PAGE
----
We discovered an area outside where you could feed squirrels in their enclosure. This was directly opposite a Ferrari F40 exhibit. I’m not sure why it wasn’t with the other cars or why you would put a £1,000,000 supercar outside with squirrels, but it meant that I had something to do whilst Emma was busy feeding the wildlife.
We left the Museum overwhelmed, confused, but ultimately satisfied we’d had one of the best days so far. As we weren’t far from Ikaho, we decided to continue our original plan and visit the Onsen town.
Set at the foot of Mt. Haruna and built into the mountain side; Ikaho is famous for it’s 365 steps that run through the centre and lead up to the shrine at the top of the town. Despite our exhausted little legs, we made it to the top and discovered there was more to see beyond the shrine. Further up the mountain was the hot spring source and a beautiful traditional style bridge over the water as it fell towards the town. We’d found no indication that was here on the Internet and can only assume we were the first westerners to visit the site – I know we’re not, but go with it.
It was a great trip and worth it if you’re in the area. We headed back to Shibukawa to grab a late lunch and some cheap make-up. When we pulled into the parking lot of the drugstore, we noticed a police car behind with it’s lights going and a voice blaring from the speakers. Turning the engine off and fearing the worse, I waited for my telling off.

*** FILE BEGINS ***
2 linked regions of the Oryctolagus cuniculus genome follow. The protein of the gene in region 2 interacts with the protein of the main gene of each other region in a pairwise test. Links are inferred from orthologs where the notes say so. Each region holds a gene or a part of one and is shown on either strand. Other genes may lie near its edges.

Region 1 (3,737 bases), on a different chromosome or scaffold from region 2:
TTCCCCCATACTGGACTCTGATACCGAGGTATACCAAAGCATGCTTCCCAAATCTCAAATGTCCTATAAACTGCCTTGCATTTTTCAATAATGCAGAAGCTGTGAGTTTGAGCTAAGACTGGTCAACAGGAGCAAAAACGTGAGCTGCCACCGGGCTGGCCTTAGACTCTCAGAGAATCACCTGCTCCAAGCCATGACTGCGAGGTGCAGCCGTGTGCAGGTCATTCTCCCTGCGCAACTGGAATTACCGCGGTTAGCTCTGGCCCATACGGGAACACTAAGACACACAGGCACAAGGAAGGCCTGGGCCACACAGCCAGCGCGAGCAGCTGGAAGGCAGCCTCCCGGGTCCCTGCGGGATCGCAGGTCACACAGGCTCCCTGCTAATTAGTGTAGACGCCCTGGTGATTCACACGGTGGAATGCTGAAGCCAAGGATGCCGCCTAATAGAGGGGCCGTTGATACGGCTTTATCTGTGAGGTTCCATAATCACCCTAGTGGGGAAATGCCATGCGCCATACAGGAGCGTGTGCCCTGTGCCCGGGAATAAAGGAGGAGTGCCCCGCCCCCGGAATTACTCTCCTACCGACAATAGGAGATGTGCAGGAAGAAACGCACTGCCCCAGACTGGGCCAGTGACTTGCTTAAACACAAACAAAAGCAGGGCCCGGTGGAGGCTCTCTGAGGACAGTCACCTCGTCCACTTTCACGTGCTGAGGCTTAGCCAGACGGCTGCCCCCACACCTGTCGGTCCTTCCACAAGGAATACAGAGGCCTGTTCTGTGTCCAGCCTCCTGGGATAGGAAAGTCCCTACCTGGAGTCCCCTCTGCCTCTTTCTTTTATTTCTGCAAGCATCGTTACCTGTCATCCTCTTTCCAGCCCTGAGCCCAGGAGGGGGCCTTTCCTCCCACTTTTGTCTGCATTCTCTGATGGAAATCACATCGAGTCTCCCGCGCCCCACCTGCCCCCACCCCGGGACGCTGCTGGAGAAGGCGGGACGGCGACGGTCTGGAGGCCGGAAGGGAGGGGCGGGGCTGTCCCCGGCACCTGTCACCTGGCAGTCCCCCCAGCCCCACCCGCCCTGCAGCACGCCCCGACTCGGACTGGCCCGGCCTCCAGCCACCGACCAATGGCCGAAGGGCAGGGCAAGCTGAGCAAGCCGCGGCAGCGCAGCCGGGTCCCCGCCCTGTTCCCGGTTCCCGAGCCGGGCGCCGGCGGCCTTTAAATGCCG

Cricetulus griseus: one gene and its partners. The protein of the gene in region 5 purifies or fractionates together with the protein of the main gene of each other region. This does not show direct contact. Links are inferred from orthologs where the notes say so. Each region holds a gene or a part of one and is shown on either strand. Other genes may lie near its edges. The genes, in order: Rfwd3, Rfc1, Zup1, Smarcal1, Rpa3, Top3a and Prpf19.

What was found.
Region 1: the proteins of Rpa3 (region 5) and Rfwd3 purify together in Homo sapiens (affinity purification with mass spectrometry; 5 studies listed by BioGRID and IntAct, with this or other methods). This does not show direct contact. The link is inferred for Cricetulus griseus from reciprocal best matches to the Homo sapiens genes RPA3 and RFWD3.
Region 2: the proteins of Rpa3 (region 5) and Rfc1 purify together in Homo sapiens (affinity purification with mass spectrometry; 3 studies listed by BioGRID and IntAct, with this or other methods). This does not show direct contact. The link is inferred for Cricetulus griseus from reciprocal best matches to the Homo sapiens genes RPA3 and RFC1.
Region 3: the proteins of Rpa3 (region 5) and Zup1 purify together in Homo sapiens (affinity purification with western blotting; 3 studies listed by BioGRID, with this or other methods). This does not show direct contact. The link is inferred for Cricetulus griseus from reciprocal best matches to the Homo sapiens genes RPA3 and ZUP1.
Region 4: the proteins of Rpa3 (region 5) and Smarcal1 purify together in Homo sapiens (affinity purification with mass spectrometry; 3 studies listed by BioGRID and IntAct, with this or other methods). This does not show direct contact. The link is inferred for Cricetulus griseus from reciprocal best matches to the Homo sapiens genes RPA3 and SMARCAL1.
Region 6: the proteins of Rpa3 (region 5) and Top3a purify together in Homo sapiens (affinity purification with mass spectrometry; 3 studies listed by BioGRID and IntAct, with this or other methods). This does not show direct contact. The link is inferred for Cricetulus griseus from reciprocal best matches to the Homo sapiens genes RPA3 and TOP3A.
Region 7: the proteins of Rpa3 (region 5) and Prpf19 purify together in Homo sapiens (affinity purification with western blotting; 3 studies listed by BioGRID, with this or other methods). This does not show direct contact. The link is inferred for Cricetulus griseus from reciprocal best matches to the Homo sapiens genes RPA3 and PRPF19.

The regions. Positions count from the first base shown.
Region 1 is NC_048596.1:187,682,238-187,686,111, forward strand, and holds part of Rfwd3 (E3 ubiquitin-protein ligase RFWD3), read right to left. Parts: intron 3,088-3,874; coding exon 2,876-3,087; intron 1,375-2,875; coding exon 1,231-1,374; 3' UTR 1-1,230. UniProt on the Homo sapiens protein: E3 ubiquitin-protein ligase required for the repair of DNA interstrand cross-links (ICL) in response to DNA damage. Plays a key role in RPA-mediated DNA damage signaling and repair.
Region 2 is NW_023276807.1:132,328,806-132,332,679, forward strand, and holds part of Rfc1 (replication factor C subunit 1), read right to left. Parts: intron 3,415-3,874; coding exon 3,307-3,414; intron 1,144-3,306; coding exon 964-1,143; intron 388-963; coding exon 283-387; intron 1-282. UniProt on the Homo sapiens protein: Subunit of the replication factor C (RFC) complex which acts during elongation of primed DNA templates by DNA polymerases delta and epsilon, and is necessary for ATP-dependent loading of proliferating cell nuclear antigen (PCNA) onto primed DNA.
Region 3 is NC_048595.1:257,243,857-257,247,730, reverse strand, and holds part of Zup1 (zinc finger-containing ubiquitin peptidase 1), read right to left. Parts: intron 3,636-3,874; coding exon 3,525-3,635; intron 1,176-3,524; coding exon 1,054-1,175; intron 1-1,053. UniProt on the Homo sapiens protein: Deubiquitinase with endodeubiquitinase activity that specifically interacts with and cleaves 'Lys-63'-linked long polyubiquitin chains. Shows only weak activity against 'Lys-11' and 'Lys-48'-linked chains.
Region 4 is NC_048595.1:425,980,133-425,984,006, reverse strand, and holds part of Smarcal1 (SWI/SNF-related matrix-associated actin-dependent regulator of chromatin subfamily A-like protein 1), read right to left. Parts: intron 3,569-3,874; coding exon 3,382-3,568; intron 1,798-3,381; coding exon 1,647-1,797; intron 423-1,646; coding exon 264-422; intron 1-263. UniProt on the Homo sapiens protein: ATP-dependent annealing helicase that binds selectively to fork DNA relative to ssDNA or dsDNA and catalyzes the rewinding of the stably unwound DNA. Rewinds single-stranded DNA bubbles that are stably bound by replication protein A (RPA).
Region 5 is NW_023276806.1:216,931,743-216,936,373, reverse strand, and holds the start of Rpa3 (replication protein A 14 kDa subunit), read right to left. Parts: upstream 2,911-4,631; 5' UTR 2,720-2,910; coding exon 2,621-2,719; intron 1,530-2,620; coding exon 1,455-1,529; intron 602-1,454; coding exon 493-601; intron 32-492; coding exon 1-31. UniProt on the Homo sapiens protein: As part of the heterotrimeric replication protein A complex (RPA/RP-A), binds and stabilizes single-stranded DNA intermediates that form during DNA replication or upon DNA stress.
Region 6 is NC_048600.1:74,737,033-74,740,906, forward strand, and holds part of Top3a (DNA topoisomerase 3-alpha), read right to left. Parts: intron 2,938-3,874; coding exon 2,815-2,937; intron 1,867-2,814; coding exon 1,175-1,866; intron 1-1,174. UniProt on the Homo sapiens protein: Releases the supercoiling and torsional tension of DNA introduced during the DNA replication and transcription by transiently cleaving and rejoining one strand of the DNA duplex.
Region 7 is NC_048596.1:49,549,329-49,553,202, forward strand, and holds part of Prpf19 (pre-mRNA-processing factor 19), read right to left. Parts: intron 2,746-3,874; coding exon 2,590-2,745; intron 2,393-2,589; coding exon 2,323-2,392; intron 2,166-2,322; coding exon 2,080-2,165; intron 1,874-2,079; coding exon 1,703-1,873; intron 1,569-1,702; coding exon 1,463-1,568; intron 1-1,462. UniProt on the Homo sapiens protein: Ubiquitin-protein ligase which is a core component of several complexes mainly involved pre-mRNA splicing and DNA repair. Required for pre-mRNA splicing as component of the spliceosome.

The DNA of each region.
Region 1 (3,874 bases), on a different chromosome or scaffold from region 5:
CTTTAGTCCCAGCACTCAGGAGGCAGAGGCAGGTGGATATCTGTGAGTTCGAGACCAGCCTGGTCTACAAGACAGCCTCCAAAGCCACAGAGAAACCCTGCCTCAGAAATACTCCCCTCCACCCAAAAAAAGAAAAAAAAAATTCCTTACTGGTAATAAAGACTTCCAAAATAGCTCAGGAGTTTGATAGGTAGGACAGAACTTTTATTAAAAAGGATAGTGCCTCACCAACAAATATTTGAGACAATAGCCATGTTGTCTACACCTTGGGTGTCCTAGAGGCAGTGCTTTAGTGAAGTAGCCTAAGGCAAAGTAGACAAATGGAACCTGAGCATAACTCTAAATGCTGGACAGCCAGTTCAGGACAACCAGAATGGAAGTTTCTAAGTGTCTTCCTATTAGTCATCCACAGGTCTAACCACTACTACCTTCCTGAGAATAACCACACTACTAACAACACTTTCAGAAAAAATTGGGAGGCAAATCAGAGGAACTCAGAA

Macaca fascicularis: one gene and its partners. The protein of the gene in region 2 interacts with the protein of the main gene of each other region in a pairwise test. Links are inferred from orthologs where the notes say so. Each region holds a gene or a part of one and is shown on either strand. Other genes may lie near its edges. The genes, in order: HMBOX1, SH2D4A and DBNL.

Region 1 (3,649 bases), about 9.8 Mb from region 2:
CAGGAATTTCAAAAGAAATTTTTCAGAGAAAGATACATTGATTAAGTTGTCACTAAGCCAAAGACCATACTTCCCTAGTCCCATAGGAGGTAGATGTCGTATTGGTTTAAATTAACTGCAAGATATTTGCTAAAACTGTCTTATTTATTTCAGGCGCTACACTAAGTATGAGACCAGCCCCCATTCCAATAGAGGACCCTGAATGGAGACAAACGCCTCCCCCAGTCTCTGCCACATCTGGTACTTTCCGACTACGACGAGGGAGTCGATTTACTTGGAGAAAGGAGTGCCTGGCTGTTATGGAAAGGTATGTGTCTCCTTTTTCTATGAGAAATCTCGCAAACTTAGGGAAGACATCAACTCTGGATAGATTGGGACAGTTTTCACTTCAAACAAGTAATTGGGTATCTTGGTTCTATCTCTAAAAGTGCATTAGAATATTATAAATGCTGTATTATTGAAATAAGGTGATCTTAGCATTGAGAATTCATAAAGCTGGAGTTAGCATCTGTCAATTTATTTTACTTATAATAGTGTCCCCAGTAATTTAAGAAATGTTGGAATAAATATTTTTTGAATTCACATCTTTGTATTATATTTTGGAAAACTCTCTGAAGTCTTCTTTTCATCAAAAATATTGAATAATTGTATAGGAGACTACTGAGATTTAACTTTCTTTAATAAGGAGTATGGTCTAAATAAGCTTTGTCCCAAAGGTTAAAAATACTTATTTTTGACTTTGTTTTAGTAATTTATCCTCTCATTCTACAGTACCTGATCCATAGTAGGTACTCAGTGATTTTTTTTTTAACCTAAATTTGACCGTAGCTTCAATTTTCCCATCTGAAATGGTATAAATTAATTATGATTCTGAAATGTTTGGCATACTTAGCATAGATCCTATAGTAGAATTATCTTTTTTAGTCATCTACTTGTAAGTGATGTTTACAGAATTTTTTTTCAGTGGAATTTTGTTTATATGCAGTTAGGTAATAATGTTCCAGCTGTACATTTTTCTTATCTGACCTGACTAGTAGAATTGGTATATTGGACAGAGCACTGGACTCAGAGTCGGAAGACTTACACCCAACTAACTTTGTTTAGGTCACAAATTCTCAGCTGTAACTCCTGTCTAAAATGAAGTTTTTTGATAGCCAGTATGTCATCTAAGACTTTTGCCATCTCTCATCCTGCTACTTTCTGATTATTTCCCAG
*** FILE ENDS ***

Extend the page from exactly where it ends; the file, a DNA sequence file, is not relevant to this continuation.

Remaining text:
Disclaimer: I haven’t exactly stuck to the speed limit on some occasions – but in my defence, I’m only keeping up with traffic. The roads say 40kph, but nobody drops below 50.
Today, in traffic, I have been well behaved (the 86 isn’t exactly fast anyway, more on that when we give it back), so I wasn’t sure why the local police were stopping me. As the portly old chap wandered over, he stopped by my window, saluted, bowed and I proceeded to open the door. As it turns out, they just wanted to check my paperwork (fortunately I had everything with me) and they let us go… kinda.
We’d pulled over exactly where we wanted to stop, but the kind police fellows expected us to drive off – so they bowed, nodded and waited, and waited as I fumbled around with my paperwork hoping they would disappear. They didn’t, they just chuckled, laughed at a photo I had of Emma in my wallet and stood there, expecting these crazy gaijin to leave anytime now. We eventually won the stand off and they got in their car and left. Awkward, but funny.
We stopped by Family’s again for dinner and are now back at the hotel, ready for a well earned rest.